College Bowl Captures National TitlesBy Eric Richard
MIT's College Bowl team garnered its first national title in the College Bowl national championship last weekend, defeating Stanford in two consecutive matches for the championship. The team consisted of captain James P. Sarvis '93, Eric S. Tentarelli '95, Kyle Pope '92, Larry W. Hunter G, and Daniel A. LaGattuta G.
The competition, held at George Washington University, featured a 15-round tournament to determine which teams qualified for the final round. After the round robin competition, the MIT team had an 11-4 record, second to Stanford's 12-3 mark.
Going into the final round, MIT was tied with both Cornell and the University of Pennsylvania, forcing the use of cumulative points to make a selection. MIT's 4,210 points edged out Penn by 15 points and surpassed Cornell's 4,160 points.
Ted E. Johnson, co-coach of the team, described the win as "a really nice honor for a school like MIT. It shows that students have a broad range of knowledge. ... I think it was really great. It was really disappointing in 1990 to lose to the University of Chicago [in the national finals], and this really made up for it."
The team's alternate, Pope, who participated in two of the team's 15 round robin matches, said "It was great. It was very challenging, and I am glad we came out on top."
"Stanford had been protesting a lot during its matches. ... A lot of people seemed to be pulling for us [in the final round]," Pope said.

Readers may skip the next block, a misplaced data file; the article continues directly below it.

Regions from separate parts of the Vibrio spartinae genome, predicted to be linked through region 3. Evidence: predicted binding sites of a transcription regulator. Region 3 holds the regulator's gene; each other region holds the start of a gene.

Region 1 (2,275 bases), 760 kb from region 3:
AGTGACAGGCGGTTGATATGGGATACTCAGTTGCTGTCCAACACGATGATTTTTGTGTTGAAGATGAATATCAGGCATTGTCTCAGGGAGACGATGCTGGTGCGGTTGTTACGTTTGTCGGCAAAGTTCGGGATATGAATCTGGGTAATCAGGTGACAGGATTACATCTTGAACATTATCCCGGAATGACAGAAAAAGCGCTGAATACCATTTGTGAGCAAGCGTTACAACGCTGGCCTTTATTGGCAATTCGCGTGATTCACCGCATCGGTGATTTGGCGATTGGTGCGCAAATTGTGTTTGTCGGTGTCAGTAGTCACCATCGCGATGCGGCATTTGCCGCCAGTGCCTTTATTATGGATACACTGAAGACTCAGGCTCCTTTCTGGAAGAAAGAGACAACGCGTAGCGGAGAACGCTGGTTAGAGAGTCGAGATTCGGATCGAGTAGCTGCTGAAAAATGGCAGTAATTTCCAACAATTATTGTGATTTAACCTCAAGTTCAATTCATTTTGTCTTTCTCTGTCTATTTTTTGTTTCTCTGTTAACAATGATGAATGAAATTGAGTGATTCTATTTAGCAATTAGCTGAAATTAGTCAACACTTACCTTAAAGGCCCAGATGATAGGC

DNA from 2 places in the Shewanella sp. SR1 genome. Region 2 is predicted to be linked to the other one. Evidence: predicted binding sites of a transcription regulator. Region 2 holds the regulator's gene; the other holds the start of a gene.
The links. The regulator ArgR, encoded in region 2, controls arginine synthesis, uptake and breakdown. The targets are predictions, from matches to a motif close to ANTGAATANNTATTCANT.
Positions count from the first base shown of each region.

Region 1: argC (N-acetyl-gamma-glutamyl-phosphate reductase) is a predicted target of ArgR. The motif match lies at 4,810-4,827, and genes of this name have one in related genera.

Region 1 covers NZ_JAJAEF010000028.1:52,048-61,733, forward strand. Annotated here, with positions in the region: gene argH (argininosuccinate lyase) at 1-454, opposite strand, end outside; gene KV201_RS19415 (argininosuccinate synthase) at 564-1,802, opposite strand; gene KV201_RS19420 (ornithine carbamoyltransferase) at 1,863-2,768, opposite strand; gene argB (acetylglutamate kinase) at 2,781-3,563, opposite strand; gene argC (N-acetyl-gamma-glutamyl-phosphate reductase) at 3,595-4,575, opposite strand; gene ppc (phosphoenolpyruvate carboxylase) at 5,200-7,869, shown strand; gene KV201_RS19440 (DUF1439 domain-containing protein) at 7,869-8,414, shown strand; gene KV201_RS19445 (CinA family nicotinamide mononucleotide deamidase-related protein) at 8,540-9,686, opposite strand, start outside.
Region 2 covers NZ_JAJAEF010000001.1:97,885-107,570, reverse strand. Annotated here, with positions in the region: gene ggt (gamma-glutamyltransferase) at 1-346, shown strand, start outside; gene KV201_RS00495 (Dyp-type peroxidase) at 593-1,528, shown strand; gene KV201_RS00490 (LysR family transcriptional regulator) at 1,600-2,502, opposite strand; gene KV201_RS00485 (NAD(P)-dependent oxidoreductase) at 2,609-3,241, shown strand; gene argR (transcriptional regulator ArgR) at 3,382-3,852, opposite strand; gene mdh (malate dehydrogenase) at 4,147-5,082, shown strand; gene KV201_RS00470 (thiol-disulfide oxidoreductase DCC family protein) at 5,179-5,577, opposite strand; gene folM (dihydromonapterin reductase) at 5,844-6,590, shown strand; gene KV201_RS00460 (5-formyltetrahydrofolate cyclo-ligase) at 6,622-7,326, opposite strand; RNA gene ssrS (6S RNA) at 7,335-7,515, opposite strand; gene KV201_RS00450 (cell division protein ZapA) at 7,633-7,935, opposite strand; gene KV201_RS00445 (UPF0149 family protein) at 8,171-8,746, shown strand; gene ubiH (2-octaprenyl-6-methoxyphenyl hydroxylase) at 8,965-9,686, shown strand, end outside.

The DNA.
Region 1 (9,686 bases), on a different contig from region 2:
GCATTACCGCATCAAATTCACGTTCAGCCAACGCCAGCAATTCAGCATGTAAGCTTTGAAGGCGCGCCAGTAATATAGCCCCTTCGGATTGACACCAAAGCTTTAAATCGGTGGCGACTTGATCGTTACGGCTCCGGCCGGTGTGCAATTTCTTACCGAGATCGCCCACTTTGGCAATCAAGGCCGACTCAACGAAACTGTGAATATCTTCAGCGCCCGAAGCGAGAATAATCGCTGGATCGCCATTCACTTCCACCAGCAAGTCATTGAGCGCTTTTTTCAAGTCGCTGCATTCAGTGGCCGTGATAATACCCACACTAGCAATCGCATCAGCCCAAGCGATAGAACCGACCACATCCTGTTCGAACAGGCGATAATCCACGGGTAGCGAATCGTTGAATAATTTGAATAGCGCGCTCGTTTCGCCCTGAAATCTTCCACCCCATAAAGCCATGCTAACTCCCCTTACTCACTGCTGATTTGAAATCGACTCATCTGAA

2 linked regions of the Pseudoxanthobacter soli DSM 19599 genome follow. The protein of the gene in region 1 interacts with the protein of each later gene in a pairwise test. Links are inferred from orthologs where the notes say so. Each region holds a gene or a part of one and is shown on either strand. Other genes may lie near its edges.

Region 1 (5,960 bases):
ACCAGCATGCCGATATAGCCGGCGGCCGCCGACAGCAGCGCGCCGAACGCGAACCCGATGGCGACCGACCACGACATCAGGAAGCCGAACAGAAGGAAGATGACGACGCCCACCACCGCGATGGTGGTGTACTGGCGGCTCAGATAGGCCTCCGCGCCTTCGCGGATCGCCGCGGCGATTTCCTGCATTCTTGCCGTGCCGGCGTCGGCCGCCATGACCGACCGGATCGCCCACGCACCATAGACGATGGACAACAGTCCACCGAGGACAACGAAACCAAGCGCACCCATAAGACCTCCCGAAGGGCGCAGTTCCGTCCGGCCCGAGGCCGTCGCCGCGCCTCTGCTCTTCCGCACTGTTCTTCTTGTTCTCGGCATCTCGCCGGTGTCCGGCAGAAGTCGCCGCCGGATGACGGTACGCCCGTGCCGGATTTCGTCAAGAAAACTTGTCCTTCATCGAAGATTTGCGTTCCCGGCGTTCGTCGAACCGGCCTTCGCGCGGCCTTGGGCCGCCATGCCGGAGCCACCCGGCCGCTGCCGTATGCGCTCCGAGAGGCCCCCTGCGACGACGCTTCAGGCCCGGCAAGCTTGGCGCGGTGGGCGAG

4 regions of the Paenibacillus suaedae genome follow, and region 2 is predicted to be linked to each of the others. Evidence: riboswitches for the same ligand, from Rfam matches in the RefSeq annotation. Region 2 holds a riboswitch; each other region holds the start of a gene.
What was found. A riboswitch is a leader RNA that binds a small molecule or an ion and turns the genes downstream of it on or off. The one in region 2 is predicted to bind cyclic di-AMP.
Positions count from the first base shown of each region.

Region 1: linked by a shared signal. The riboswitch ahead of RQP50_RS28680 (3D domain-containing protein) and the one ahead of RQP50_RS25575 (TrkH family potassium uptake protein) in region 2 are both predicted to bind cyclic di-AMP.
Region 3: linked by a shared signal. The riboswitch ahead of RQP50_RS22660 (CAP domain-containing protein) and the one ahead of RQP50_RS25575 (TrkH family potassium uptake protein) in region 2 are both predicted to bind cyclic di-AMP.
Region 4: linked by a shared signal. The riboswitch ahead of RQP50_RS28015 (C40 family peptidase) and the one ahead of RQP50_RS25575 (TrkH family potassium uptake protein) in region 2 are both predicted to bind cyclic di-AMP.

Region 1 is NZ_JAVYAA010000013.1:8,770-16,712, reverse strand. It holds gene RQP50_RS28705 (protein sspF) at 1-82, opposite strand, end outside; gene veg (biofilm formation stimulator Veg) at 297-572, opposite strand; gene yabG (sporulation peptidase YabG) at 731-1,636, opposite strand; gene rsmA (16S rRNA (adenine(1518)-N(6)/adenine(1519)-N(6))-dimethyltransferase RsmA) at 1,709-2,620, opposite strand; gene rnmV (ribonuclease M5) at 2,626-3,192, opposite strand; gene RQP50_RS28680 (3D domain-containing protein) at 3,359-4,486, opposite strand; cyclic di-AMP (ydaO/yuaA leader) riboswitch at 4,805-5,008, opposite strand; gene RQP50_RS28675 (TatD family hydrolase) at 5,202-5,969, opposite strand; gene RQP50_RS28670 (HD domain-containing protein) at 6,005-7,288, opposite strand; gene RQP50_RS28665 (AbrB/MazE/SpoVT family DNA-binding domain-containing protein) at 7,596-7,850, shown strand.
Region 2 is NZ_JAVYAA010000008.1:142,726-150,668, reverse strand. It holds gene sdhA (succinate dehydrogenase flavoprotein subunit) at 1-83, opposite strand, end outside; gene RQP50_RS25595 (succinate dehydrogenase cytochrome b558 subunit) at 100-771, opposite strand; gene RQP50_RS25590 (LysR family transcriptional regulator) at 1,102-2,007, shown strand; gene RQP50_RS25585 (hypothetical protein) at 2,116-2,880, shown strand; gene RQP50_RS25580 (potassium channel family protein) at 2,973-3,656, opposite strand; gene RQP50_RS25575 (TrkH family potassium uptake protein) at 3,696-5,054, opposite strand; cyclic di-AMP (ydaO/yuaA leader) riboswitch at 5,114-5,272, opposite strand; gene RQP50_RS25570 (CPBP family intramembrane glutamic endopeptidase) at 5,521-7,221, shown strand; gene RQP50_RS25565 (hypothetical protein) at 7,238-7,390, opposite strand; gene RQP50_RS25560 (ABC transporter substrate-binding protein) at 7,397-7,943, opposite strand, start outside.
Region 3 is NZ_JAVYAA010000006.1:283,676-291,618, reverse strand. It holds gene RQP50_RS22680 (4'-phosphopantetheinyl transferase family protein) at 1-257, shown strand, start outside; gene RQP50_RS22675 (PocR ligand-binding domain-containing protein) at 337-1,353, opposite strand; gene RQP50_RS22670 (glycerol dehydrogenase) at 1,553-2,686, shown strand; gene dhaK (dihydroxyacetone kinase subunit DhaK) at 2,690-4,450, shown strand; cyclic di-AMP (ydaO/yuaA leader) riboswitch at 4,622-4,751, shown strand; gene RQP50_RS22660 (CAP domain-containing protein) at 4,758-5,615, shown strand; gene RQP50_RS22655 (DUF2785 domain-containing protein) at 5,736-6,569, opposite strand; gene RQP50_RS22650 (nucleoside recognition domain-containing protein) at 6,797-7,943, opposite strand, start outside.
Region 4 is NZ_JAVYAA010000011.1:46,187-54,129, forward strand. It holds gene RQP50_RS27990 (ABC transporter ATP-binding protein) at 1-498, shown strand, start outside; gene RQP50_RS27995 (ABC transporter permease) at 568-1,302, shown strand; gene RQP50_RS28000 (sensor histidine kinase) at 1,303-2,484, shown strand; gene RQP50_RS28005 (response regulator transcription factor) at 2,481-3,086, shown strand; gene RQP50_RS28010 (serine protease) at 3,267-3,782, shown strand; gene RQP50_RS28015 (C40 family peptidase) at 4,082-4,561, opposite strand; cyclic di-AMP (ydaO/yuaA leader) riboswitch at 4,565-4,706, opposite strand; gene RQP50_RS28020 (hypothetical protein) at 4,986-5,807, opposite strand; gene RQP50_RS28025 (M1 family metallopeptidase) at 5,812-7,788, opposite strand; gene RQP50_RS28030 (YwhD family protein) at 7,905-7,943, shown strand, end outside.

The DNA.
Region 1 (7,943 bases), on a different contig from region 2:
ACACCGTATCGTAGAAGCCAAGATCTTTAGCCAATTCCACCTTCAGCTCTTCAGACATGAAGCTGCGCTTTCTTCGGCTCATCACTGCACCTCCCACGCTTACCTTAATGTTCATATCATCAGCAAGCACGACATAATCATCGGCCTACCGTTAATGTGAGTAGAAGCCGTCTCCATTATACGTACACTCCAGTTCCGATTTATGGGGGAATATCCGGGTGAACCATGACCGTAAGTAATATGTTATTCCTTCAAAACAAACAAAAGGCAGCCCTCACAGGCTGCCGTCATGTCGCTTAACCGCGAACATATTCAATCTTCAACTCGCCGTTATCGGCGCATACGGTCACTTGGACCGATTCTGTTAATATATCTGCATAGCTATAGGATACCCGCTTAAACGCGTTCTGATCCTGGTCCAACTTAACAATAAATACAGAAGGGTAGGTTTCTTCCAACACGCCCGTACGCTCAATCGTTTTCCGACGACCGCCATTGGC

Johnson added, "It is always nice to beat Stanford."
In addition to its first place team finish, MIT was represented by two contestants on the All Star Team. LaGattuta and Hunter, both students in the Sloan School of Management, were voted to the All Star Team by the players of all the teams present. Hunter was also named to the National All-Star Team in 1990.
This year's team qualified for the national competition with a perfect record in the International New England Regional Recreation Tournament, held Feb. 29 at Pittsburgh State University. The team defeated Brandeis University in the final round. It was the third time in five years that MIT qualified to compete in the national tournament.
The Student Center Committee sponsored a tournament during Independent Activities Period to determine who would be on the regional team. After the SCC-sponsored event, the members of the winning team and the all-stars from the MIT games are considered for advancement.
"We try to select a team with a good mixture. We have to have some people with knowledge of current events, some with knowledge of politics, and some with a knowledge of science and math," Johnson explained. He emphasized the importance of diversity in the team's strengths, saying, "If two members have the same strengths, we must chose between the two."
The team prepared for the competition by working on weekly "assignments" provided by Johnson and fellow coach James Bales PhD '90, a national All-Star for MIT in 1990. These tasks included keeping up-to-date on current affairs and memorizing the names of kings of England, presidents, and representatives. "It is a lot of basics. After competing for so many years, you get to know what is important," Johnson said.